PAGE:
- Mo Shaikh specializes in product scaling with experience in venture capital markets and private equity.
- Avery Ching was a principal software engineer at Meta.
Both met at Diem, and when the project was abandoned, they decided to work together and develop Aptos.
VC investments in Aptos.
Even though Aptos was announced earlier this year, it has received a ton of investments from several venture capital groups, including a16z crypto, Hashed, FTX Ventures, Coinbase Ventures, Binance, and others. The total investments exceed $350 million from multiple rounds of funding.
It’s a no-brainer why Aptos has received so many investments. The founders’ experience and reputation with the product’s unique architecture, impressive performance, and Facebook-related background are enough to make the world’s biggest capitals invest.
Aptos vs. Solana
Some consider Solana as the main competitor of the Aptos blockchain. Both blockchains have high transaction speeds, but Aptos seems more trustworthy because it adds redundancy to its network compared to Solana, meaning it is less likely to fail.
The Aptos blockchain has each block synced with leader nodes and nearby nodes, meaning anytime the node fails, one of the other nodes takes over, resulting in a more reliable network in exchange for higher hardware requirements.
Aptos vs. Ethereum
The speed of Atos, in comparison with Ethereum, is evident. Ethereum runs one CPU core, while Aptos on 16! However, the trustworthiness of Ethereum is undeniably the prime one. If you put these blockchains side by side, you would see that Aptos is faster and cheaper, but Ethereum is stronger and more secure, with its performance practically impossible to disrupt.
Aptos vs. Avalanche
When it comes to TPS, Avalanche is slower than Aptos. Avalanche handles around 4,500 per subnet, while Aptos can handle around 130,000 to 160,000 TPS. The performance on both blockchains is spectacular. However, Aptos excels in usability. The gas fees are another reason users might pick Aptos rather than Avalanche.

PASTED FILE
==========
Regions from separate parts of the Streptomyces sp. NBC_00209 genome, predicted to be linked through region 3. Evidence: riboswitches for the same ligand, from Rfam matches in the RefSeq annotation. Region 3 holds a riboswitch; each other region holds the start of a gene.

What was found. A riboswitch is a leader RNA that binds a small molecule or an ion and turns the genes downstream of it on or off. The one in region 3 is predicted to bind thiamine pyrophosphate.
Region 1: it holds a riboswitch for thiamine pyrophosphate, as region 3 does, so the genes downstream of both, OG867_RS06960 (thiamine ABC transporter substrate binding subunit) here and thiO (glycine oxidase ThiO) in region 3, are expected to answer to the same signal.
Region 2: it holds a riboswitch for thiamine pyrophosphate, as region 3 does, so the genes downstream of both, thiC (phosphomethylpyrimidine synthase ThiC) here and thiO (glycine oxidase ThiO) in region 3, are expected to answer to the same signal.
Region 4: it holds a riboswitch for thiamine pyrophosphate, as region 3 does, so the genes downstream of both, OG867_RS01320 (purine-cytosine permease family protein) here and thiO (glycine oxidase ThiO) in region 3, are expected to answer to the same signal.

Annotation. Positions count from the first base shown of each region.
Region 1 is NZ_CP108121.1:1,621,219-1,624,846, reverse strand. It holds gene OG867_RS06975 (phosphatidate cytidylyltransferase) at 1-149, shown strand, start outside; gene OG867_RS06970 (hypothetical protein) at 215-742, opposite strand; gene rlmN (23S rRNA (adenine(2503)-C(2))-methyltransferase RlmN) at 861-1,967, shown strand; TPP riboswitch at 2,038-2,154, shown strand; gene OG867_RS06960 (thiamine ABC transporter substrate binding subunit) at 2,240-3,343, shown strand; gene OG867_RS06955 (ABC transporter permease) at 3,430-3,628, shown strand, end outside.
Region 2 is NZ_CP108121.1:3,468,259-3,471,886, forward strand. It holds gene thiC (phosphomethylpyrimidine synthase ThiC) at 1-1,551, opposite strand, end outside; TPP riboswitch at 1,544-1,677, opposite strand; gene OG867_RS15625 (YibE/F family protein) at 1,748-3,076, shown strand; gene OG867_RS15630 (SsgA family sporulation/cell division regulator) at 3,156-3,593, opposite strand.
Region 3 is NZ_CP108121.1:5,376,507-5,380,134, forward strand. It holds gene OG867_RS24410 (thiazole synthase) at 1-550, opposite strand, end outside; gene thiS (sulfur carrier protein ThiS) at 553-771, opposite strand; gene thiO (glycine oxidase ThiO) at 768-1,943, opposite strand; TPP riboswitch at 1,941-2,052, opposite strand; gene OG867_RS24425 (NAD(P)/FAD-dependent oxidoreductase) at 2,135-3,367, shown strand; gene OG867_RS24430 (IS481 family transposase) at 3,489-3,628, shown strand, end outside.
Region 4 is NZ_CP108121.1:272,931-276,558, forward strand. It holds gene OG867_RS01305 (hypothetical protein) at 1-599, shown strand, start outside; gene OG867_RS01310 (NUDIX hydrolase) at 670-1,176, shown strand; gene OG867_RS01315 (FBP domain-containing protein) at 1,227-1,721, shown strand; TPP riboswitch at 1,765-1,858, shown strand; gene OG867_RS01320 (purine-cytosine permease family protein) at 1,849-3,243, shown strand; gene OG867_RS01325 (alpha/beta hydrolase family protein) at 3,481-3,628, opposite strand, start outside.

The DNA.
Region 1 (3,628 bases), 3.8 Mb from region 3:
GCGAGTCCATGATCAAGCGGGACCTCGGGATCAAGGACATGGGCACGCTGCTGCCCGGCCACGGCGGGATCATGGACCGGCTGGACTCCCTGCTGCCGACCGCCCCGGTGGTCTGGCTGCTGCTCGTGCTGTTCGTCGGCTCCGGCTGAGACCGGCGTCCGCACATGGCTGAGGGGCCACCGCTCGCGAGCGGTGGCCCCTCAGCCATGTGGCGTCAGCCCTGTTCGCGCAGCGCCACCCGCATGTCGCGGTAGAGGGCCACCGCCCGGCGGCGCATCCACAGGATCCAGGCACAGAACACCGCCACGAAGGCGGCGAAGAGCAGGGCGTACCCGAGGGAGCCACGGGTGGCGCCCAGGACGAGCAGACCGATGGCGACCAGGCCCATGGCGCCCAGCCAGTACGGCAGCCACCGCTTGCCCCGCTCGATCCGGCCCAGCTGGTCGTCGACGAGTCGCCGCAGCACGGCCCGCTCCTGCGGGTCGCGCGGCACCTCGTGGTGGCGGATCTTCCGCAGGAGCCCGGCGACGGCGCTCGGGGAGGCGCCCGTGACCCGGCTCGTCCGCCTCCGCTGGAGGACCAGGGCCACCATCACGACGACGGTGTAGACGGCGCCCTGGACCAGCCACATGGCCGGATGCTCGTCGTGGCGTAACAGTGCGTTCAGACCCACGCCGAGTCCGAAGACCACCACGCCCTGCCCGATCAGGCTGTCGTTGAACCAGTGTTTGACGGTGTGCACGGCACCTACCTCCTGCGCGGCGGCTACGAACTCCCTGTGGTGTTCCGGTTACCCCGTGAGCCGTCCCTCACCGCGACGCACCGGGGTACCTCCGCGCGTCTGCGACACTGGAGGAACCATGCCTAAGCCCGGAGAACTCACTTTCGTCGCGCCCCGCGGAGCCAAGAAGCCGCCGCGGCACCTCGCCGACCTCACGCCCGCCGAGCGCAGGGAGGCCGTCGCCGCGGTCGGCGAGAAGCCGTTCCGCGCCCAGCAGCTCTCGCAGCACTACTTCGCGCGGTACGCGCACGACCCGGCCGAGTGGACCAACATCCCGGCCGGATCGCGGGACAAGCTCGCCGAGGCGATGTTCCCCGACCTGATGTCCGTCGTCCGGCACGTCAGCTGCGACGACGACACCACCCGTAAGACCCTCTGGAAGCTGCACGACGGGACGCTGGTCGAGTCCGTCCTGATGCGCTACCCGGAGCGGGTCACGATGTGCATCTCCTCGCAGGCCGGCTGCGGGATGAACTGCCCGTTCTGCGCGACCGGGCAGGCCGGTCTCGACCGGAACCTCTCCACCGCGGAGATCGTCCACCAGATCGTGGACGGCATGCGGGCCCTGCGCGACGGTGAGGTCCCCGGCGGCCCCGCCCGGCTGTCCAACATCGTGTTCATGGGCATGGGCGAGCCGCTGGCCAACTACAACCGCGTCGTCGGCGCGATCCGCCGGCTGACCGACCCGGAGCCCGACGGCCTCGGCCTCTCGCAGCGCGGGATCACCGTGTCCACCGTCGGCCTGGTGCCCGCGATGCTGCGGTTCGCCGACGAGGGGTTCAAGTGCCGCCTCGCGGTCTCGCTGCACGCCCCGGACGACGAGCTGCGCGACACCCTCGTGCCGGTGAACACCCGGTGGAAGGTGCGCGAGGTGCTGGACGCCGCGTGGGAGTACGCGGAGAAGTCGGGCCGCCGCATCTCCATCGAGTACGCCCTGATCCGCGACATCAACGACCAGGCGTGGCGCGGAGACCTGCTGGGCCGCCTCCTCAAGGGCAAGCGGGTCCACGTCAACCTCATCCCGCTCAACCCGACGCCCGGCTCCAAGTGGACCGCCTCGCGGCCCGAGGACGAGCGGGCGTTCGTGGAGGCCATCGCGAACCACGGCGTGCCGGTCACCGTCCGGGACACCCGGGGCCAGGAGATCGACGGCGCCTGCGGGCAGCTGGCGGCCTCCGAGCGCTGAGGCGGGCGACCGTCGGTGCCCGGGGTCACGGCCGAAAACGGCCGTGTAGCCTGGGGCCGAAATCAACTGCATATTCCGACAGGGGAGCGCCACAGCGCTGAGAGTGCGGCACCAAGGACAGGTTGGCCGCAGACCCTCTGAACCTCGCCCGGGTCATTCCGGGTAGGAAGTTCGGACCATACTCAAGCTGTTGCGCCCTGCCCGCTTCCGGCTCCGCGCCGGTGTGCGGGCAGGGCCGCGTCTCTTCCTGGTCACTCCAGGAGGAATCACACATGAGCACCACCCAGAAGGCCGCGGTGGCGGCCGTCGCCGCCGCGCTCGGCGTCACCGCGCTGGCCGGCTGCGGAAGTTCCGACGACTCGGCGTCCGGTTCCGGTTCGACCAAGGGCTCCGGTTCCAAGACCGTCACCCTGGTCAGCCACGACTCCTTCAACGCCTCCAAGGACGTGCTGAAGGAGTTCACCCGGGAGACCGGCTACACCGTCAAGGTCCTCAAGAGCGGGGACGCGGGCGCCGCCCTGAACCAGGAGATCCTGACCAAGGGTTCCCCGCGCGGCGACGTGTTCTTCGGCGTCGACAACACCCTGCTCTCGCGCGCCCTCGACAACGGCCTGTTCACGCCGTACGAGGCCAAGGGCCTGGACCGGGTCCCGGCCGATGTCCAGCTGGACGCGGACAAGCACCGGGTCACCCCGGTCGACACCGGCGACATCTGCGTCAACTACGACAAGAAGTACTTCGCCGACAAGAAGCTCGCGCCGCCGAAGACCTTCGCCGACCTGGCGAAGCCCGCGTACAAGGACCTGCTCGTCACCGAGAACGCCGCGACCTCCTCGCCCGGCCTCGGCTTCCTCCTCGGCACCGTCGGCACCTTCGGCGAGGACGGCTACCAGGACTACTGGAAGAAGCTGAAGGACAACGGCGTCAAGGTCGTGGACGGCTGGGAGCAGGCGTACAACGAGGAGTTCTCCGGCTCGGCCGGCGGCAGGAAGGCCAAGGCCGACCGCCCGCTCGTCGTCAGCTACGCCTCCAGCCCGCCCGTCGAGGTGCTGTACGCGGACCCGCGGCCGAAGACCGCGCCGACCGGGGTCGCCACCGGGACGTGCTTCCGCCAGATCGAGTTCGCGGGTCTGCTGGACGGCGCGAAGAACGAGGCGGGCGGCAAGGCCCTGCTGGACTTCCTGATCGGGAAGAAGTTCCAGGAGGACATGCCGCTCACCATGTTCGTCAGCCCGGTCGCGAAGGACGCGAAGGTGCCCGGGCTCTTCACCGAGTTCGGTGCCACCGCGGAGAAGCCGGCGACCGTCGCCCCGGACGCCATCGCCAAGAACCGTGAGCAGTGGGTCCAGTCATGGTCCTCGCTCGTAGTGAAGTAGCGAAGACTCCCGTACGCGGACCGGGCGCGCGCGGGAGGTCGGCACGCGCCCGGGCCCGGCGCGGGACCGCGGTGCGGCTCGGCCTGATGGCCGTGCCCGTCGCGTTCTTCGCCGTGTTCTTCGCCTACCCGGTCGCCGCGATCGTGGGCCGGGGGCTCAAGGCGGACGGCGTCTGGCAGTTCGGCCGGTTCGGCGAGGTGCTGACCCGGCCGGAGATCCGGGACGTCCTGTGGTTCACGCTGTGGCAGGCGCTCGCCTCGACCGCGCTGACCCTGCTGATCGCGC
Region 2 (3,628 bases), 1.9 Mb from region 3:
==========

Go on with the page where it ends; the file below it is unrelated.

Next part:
Is Aptos reliable?
Well, the answer to this question might differ from person to person. The right answer is that we don’t know yet. Aptos is still in the early stages of development, and we don’t know for sure what the future holds.
The “Parallel Execution” technique that reduces the fees and enables faster transactions might come at the cost of security. Things are complicated, but Aptos seems to have solved this problem. The execute first, ask question later policy. By saying that, we mean Aptos will put the successful transactions in history and re-execute the failed ones.
Aptos Review: Final Thoughts.
Aptos is a project to look out for. While the testnet is working and can deliver what it promises, everything is possible in the world of blockchain. Aptos still has a long way to go to prove itself as a reliable L1 Blockchain. Development on Aptos will probably spike; the Aptos Grant Program is also available. Keep an eye out and make sure to research the project.
Thank you for reading our Aptos Review.